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Monday, February 10, 2014

N.C. Officials Insist Water Is Safe After Coal Ash Spill

Demonstrators chant and hold signs behind a display of coal ash and the chemicals in it during a protest near Duke Energy's headquarters in Charlotte, N.C., Thursday, Feb. 6, 2014 over Duke Energy's coal plants. (Chuck Burton/AP)

Demonstrators chant and hold signs behind a display of coal ash and the chemicals in it during a protest near Duke Energy’s headquarters in Charlotte, N.C., Thursday, Feb. 6, 2014 over Duke Energy’s coal plants. (Chuck Burton/AP)

Officials in North Carolina continue to insist that water is safe to drink after a massive spill from a coal ash storage pond on Feb. 2 turned the Dan River near Eden, N.C. cloudy for miles.

But North Carolina’s Department of Environment and Natural Resources announced in a statement yesterday that the agency made “an honest mistake” when it reported last Thursday that arsenic levels for all sampling locations on the Dan River were within state standards, when in fact two water samples collected last week did exceed state standards for human health.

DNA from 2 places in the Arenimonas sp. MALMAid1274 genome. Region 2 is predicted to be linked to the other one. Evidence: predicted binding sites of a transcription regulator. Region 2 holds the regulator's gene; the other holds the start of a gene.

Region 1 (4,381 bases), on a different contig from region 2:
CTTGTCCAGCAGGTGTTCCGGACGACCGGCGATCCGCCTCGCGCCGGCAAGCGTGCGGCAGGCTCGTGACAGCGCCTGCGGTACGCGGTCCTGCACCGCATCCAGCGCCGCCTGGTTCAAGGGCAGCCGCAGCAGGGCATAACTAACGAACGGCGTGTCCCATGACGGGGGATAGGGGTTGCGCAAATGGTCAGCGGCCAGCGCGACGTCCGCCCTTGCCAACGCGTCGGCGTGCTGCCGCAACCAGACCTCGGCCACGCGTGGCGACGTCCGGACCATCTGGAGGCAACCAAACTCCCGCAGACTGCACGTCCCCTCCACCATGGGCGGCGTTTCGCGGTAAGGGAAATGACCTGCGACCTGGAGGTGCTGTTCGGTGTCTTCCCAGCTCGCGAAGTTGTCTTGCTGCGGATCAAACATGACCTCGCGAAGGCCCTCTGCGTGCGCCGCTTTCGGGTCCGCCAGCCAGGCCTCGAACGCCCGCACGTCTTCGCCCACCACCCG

Here & Now’s Jeremy Hobson gets the latest from Jeff Tiberii of WUNC.

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Robin and Jeremy

Robin Young and Jeremy Hobson host Here & Now, a live two-hour production of NPR and WBUR Boston.

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